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[107] the Confederate commander was that only the corps of Early was left in defence of the heights of Fredericksburg. Now the Third Corps, Gen. Sickles, is silently withdrawn from our vicinity, whither it had accompanied us, and marches up the river to join Hooker.

On Saturday, May 2, while those divisions of the First and Sixth Corps which had crossed were lying upon the plain on the south side, the remaining divisions, by a series of marches and countermarches along the crests of the hills upon the north side, magnified their numbers to the enemy; and in the meanwhile the bulk of the First Corps departed from this vicinity, to join the force that confronted Lee. Through the afternoon of this day there was little change in our situation. We were lying in wait. Gen. Sedgwick was alone in command. In the meanwhile the bulk of the Federal army, consisting of the Eleventh Corps, Gen. Howard; a division of the Third, Sickles, which had arrived from our vicinity; the Twelfth, Gen. Slocum, comprising the right; and the Second, Gen. Couch, with the Fifth, Gen. Meade, on the left, had been engaged with the enemy, with varying fortune, at Chancellorsville, west of Fredericksburg, at the junction of the Gordonsville pike and the Orange, C. H., plank road.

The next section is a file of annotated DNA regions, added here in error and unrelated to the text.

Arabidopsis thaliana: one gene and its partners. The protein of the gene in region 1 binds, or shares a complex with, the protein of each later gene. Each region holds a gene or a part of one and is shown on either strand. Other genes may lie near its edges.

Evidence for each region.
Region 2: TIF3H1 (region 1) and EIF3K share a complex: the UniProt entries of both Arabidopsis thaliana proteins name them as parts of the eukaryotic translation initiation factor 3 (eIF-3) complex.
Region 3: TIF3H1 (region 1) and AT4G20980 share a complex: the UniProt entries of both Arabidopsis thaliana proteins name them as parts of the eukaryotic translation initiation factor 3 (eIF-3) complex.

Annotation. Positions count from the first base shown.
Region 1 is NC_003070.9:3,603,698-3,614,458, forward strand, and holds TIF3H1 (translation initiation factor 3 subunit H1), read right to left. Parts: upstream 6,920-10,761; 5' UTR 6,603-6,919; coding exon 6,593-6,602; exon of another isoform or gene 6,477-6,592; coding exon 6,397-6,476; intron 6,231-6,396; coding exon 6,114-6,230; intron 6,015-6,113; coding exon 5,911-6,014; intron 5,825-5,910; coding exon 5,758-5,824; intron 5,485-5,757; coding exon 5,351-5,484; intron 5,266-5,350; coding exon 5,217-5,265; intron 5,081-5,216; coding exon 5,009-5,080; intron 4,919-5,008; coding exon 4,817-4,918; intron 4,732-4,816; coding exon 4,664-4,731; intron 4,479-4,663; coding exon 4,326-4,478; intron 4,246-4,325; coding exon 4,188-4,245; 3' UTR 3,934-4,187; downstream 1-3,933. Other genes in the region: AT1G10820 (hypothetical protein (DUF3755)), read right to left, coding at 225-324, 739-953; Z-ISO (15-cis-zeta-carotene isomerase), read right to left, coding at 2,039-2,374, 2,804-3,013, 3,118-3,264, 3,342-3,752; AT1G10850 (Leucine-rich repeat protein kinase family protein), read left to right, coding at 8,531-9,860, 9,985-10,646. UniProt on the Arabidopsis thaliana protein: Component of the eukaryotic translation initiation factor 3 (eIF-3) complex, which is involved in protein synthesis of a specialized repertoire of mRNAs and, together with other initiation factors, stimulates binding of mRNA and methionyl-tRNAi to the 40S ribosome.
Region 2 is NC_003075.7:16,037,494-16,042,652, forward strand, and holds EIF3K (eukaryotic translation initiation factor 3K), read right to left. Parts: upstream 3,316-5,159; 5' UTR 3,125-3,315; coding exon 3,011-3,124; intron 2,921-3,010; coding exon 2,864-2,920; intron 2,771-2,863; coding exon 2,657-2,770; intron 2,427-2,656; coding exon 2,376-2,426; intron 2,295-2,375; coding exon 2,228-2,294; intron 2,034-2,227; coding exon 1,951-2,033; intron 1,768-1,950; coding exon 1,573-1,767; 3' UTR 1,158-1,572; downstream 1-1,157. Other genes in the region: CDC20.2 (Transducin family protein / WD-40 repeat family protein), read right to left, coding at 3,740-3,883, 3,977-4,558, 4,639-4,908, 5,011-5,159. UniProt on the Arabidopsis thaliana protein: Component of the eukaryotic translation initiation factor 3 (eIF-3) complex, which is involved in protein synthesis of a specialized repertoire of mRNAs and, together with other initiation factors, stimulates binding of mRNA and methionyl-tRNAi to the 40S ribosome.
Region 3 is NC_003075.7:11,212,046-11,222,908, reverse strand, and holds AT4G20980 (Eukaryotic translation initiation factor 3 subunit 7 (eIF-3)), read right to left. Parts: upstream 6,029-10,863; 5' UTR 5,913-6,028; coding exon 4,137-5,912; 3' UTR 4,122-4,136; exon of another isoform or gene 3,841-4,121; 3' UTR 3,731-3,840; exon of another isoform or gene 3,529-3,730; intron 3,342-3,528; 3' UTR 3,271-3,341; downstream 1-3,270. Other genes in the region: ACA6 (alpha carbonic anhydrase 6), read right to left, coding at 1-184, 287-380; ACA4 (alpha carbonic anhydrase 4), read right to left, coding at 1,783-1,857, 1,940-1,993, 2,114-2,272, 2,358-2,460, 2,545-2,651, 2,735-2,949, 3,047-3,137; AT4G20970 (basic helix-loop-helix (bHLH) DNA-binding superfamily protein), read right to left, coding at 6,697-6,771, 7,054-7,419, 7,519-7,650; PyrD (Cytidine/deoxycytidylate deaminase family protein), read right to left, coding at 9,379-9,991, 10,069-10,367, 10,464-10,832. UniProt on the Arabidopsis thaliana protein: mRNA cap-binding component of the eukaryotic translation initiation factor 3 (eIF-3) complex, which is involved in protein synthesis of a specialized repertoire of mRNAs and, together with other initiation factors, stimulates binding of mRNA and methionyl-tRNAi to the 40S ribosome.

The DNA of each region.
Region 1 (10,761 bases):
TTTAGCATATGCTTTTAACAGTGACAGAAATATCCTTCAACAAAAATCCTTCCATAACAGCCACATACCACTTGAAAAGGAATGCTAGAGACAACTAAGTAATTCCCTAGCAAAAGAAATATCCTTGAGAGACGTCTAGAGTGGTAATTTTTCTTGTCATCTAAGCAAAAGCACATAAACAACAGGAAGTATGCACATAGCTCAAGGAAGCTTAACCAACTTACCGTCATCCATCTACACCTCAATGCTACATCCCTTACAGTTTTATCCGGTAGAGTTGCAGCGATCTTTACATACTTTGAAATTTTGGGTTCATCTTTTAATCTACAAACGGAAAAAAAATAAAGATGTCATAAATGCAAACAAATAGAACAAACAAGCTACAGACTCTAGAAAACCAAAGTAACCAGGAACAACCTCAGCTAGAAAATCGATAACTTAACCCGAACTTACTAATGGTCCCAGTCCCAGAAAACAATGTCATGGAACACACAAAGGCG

The Eleventh Corps had been routed by a determined attack of Jackson's force, but his advance had been checked by parts of the Second and Third Corps, the artillery under Capt. Best, and 500 cavalry and horse artillery under Gen. Pleasanton. Stonewall Jackson had fallen in this latter engagement.

During the day, Lee had kept up a vigorous attack in front of Hooker, but was invariably unsuccessful in forcing the advanced line of Federal rifle-pits. During the night, Hooker contracted and reformed his lines. The First Corps arrived from below Fredericksburg, and was placed upon the right, where the Eleventh had been, previous to its discomfiture.

It was now, at midnight on the 2d of May, that Gen. Sedgwick received orders to cross the Rappahannock, carry the heights behind the town, and advance on Chancellorsville until he should come up with the rear of Lee's army. All of the available force of the Sixth Corps was on the south side before dawn; then Gen. Gibbon with a division 8,000 strong joins us, he having crossed this morning. Gen. Sedgwick must now have had under his command,

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